Category Archives: Books

‘Blonde’ Movie Delayed

Photo by 'mavenberlin'

Andrew Dominik‘s big-screen adaptation of Blonde, previously said to start shooting in January 2011, may be postponed, after Casey Affleck confirmed he will be working with Dominik on a crime movie at that date, according to the Film School Rejects blog.

Blonde will be based on Joyce Carol Oates‘ 2000 novel of the same name, about the life of Marilyn Monroe. It was generally well-received by critics, with some even calling it Oates’ masterpiece. However, its reception among Monroe fans has been more mixed, because of its fairly loose relation to the facts of Marilyn’s life.

In 2001, Blonde was adapted for television, with Poppy Montgomery (Without a Trace) as Monroe. While her performance was good, the mini-series was widely considered to be a disappointment.

Poppy Montgomery as Marilyn

Last May, Dominik’s more ambitious plans to remake Blonde were outlined in Screen Daily:

Dominik, who last directed The Assassination of Jesse James by the Coward Robert Ford, explains his desire to make Blonde: “Why is Marilyn Monroe the great female icon of the 20th Century? For men she is an object of sexual desire that is desperately in need of rescue. For women, she embodies all the injustices visited upon the feminine, a sister, a Cinderella, consigned to live among the ashes.”

He added, “I want to tell the story of Norma Jean as a central figure in a fairytale; an orphan child lost in the woods of Hollywood, being consumed by that great icon of the twentieth century.”

Wild Bunch’s Vincent Maraval told Screen, “We are delighted to finally be working with Andrew Dominik who is one of the most talented young directors in world cinema today. We trust his vision to deliver us a Marilyn biopic which will not be a classic one but a modernRaging Bull which will explore one of the most iconic figures of this century. Whilst the tabloid press has grown in popularity by taking advantage of such tragedies, we at Wild Bunch are seduced by the humanity, the emotion and the tragic destiny of such a powerful character.”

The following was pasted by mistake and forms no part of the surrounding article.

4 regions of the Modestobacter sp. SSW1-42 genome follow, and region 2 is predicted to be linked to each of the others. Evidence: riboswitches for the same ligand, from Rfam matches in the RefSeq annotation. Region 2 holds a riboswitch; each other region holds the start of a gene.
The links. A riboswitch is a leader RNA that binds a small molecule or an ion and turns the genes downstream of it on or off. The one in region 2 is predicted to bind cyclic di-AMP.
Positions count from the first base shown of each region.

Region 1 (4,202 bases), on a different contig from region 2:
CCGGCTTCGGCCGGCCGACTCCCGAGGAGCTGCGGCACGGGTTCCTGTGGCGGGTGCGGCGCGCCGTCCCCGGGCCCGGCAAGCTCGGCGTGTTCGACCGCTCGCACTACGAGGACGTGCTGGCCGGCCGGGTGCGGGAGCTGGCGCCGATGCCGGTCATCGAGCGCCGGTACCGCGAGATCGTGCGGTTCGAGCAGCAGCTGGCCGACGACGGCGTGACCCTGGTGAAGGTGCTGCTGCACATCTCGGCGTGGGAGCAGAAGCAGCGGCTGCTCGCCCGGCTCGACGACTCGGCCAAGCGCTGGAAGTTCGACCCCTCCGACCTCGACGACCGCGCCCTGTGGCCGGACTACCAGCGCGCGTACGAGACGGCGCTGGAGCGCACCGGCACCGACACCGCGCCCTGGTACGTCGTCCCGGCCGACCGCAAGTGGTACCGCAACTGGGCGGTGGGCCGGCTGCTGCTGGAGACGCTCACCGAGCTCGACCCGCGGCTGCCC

Dominik’s last film as writer/director, The Assassination of Jesse James by the Coward Robert Ford (2007) was highly praised, showing dramatic flair and a keen understanding of American mythology. And Oates’ Blonde is certainly a novel written on a grand scale.

Naomi Watts is slated to star as Marilyn, and though she is a little on the ‘waiflike’ side, her earlier performances in Mulholland Drive and The Painted Veil suggest that Watts has the acting chops to evoke Monroe’s unique combination of mystique and vulnerability.

Naomi Watts

Like My Week With Marilyn, also due to be filmed shortly, Blonde boasts a gifted actress and director, but the source material is more contentious. Monroe herself is such a fabled figure in the history of cinema that the reality of her life and character is too often over-simplified.

‘It’s scary, playing someone so iconic, whom everyone feels they know,’ Watts has admitted, reports Start Movie News.

Marilyn and Mae: Great Film Comics

MM mimics Mae West, deleted scene from 'The Seven Year Itch'

‘Austerlitz notes that his biographical chapters are intended to create a conversation among comedy’s most influential practitioners. Arranged in rough chronological order, the effect is cumulative. Mae West’s brazen sexuality primps the pillow for Marilyn Monroe’s bombshell self-awareness; unlikely bedfellows Jerry Lewis and Richard Pryor somehow manage to conceive Eddie Murphy.’

Another Fine Mess: A History of American Film Comedy by Saul Austerlitz, reviewed at the Boston Globe

Isabel Keating Voices ‘Fragments’ CD

In mid-October, Farrar Straus & Giroux will bring out a book called Fragments – purported to be a work of Marilyn Monroe’s writings, poems, notes, letters from her personal archive. Isabel Keating did the audio voice of Marilyn for the Macmillan Audio version of this sure-to-be-hot book.